Barth’s Neo-orthodoxy replaced Liberalism in the forefront of contemporary theological dialogue. However, while opposing a variety of the Liberal theological emphases, Barth and his followers were rather uninterested in the historical Jesus, preferring to divorce evidential concerns from the exercise of faith.^12 Even late in his career, Barth continued to express his lack of support for those who sought to study the historical Jesus.^13
The work of Rudolf Bultmann was another major influence against the pursuit of the historical Jesus. His 1941 essay“ New Testament and Mythology” popularized
11 Karl Barth, Epistle to the Romans, transl. by Edwyn C. Hoskyns (London: Oxford University Press, 1933).
12 For one early discussion of such matters, see Karl Barth, The Resurrection of the Dead (New York: Revell, 1933), pp. 130–145.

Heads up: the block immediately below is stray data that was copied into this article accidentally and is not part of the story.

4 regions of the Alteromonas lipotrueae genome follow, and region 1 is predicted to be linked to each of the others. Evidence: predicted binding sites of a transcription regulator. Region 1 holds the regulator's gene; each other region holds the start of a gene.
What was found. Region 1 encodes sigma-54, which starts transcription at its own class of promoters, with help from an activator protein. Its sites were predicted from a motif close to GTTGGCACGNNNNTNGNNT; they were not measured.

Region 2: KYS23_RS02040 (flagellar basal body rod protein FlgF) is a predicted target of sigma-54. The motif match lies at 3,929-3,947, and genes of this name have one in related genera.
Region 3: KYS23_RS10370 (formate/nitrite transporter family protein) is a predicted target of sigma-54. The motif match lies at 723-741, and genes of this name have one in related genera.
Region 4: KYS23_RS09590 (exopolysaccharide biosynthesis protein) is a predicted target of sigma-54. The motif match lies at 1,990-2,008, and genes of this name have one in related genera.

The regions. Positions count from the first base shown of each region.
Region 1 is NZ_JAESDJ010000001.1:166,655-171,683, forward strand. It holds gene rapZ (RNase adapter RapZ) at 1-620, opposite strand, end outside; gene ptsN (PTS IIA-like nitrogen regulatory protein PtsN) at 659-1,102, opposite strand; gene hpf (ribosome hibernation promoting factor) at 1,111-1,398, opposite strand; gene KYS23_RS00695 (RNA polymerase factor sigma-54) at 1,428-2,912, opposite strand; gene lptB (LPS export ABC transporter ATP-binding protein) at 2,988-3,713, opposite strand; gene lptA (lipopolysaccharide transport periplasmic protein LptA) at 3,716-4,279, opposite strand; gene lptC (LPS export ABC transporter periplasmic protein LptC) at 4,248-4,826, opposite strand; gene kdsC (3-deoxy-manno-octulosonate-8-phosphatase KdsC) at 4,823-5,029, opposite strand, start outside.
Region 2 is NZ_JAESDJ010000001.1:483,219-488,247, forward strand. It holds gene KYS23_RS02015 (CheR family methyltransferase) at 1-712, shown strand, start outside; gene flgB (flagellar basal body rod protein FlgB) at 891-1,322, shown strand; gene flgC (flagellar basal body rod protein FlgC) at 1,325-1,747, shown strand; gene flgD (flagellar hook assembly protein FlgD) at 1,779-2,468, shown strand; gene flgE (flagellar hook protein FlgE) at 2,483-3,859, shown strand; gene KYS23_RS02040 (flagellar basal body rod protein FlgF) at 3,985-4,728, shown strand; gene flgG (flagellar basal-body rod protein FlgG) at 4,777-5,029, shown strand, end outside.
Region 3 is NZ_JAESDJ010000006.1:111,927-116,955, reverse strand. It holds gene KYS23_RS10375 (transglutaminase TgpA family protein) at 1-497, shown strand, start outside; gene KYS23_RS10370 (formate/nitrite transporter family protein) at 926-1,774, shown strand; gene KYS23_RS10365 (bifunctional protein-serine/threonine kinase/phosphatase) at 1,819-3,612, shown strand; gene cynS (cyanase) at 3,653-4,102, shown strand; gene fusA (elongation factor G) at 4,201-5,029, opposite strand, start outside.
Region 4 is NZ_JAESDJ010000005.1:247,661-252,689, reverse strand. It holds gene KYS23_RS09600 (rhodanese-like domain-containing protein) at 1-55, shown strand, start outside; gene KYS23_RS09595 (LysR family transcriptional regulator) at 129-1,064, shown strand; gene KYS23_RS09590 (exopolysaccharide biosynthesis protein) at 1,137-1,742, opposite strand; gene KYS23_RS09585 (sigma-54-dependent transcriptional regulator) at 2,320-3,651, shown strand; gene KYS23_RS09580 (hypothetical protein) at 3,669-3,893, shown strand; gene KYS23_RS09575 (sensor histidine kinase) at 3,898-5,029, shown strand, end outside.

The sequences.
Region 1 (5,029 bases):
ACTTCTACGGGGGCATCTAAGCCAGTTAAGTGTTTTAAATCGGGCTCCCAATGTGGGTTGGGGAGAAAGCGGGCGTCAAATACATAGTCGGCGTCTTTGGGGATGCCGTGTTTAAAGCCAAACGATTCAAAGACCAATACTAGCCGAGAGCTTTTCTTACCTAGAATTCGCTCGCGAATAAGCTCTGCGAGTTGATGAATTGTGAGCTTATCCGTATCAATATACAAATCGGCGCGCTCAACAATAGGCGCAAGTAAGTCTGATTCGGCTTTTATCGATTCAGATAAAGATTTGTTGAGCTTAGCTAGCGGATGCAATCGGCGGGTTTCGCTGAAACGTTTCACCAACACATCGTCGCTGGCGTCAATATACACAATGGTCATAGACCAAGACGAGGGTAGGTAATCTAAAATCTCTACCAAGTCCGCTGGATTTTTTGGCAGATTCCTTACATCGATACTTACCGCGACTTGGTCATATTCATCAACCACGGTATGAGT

13 Karl Barth, How I Changed My Mind(Richmond: John Knox, 1966), p. 69.
the theological methodology of demythologization, including a de-emphasis on utilizing any evidential foundations for faith.^14 Biblical descriptions of the supernatural were thought to be crucial indicators of early Christian belief, but simply could not be understood today in any literal sense. Yet, transcendent language was significant in itself. Rather than discard it, such should be reinterpreted in terms of its existential significance for present living and decision-making.^15
While Barth and Bultmann were quite different in their theological agendas, to be sure, and often radically opposed to one another,^16 they agreed that the historical Jesus was an illegitimate quest. Many of their followers agreed, but not everyone followed them in their conclusions.
The New Quest for the Historical Jesus